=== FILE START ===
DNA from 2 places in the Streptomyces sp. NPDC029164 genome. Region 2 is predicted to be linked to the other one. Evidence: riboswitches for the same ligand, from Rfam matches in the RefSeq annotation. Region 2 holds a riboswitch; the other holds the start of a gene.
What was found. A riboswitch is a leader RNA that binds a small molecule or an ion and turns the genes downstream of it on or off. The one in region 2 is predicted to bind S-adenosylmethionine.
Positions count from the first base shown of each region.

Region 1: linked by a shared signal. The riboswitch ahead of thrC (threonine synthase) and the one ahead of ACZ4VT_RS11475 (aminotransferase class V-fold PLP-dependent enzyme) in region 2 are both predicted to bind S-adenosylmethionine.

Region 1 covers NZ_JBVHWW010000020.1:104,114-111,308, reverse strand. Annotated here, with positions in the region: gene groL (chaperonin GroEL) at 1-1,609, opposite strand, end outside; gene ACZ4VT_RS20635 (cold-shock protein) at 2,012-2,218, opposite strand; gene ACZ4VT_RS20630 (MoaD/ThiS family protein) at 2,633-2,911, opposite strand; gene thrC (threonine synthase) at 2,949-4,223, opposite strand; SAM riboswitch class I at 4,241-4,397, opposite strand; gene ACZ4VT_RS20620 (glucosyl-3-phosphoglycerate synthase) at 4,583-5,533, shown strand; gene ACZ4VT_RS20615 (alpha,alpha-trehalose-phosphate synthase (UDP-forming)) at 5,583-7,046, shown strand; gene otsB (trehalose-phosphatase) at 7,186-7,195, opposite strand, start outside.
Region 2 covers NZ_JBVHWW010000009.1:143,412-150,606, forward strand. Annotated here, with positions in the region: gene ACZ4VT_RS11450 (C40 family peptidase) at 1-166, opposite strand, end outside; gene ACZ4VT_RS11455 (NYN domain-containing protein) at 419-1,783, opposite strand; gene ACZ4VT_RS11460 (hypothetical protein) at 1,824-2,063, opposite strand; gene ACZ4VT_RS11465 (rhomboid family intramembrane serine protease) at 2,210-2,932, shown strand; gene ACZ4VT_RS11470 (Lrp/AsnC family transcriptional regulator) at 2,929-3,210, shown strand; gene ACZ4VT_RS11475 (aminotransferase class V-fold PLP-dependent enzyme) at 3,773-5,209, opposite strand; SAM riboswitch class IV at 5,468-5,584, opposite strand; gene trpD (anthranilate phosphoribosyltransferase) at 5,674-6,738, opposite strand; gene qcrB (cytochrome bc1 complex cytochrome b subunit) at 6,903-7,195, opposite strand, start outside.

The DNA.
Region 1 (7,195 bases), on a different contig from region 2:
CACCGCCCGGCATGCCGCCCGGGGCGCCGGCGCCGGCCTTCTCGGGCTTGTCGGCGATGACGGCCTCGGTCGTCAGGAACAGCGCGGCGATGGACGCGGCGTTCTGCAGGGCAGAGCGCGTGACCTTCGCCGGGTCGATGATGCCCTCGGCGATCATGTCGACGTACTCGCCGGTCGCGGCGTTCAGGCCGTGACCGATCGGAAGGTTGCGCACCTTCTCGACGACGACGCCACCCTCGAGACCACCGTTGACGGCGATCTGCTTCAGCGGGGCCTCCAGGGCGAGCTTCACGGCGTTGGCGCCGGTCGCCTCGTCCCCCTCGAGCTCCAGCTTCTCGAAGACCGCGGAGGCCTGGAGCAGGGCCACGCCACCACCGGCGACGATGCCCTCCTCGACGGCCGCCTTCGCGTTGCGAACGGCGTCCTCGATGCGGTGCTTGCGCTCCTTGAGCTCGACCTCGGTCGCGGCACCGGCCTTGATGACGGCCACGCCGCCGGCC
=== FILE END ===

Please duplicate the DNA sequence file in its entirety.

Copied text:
DNA from 2 places in the Streptomyces sp. NPDC029164 genome. Region 2 is predicted to be linked to the other one. Evidence: riboswitches for the same ligand, from Rfam matches in the RefSeq annotation. Region 2 holds a riboswitch; the other holds the start of a gene.
What was found. A riboswitch is a leader RNA that binds a small molecule or an ion and turns the genes downstream of it on or off. The one in region 2 is predicted to bind S-adenosylmethionine.
Positions count from the first base shown of each region.

Region 1: linked by a shared signal. The riboswitch ahead of thrC (threonine synthase) and the one ahead of ACZ4VT_RS11475 (aminotransferase class V-fold PLP-dependent enzyme) in region 2 are both predicted to bind S-adenosylmethionine.

Region 1 covers NZ_JBVHWW010000020.1:104,114-111,308, reverse strand. Annotated here, with positions in the region: gene groL (chaperonin GroEL) at 1-1,609, opposite strand, end outside; gene ACZ4VT_RS20635 (cold-shock protein) at 2,012-2,218, opposite strand; gene ACZ4VT_RS20630 (MoaD/ThiS family protein) at 2,633-2,911, opposite strand; gene thrC (threonine synthase) at 2,949-4,223, opposite strand; SAM riboswitch class I at 4,241-4,397, opposite strand; gene ACZ4VT_RS20620 (glucosyl-3-phosphoglycerate synthase) at 4,583-5,533, shown strand; gene ACZ4VT_RS20615 (alpha,alpha-trehalose-phosphate synthase (UDP-forming)) at 5,583-7,046, shown strand; gene otsB (trehalose-phosphatase) at 7,186-7,195, opposite strand, start outside.
Region 2 covers NZ_JBVHWW010000009.1:143,412-150,606, forward strand. Annotated here, with positions in the region: gene ACZ4VT_RS11450 (C40 family peptidase) at 1-166, opposite strand, end outside; gene ACZ4VT_RS11455 (NYN domain-containing protein) at 419-1,783, opposite strand; gene ACZ4VT_RS11460 (hypothetical protein) at 1,824-2,063, opposite strand; gene ACZ4VT_RS11465 (rhomboid family intramembrane serine protease) at 2,210-2,932, shown strand; gene ACZ4VT_RS11470 (Lrp/AsnC family transcriptional regulator) at 2,929-3,210, shown strand; gene ACZ4VT_RS11475 (aminotransferase class V-fold PLP-dependent enzyme) at 3,773-5,209, opposite strand; SAM riboswitch class IV at 5,468-5,584, opposite strand; gene trpD (anthranilate phosphoribosyltransferase) at 5,674-6,738, opposite strand; gene qcrB (cytochrome bc1 complex cytochrome b subunit) at 6,903-7,195, opposite strand, start outside.

The DNA.
Region 1 (7,195 bases), on a different contig from region 2:
CACCGCCCGGCATGCCGCCCGGGGCGCCGGCGCCGGCCTTCTCGGGCTTGTCGGCGATGACGGCCTCGGTCGTCAGGAACAGCGCGGCGATGGACGCGGCGTTCTGCAGGGCAGAGCGCGTGACCTTCGCCGGGTCGATGATGCCCTCGGCGATCATGTCGACGTACTCGCCGGTCGCGGCGTTCAGGCCGTGACCGATCGGAAGGTTGCGCACCTTCTCGACGACGACGCCACCCTCGAGACCACCGTTGACGGCGATCTGCTTCAGCGGGGCCTCCAGGGCGAGCTTCACGGCGTTGGCGCCGGTCGCCTCGTCCCCCTCGAGCTCCAGCTTCTCGAAGACCGCGGAGGCCTGGAGCAGGGCCACGCCACCACCGGCGACGATGCCCTCCTCGACGGCCGCCTTCGCGTTGCGAACGGCGTCCTCGATGCGGTGCTTGCGCTCCTTGAGCTCGACCTCGGTCGCGGCACCGGCCTTGATGACGGCCACGCCGCCGGCC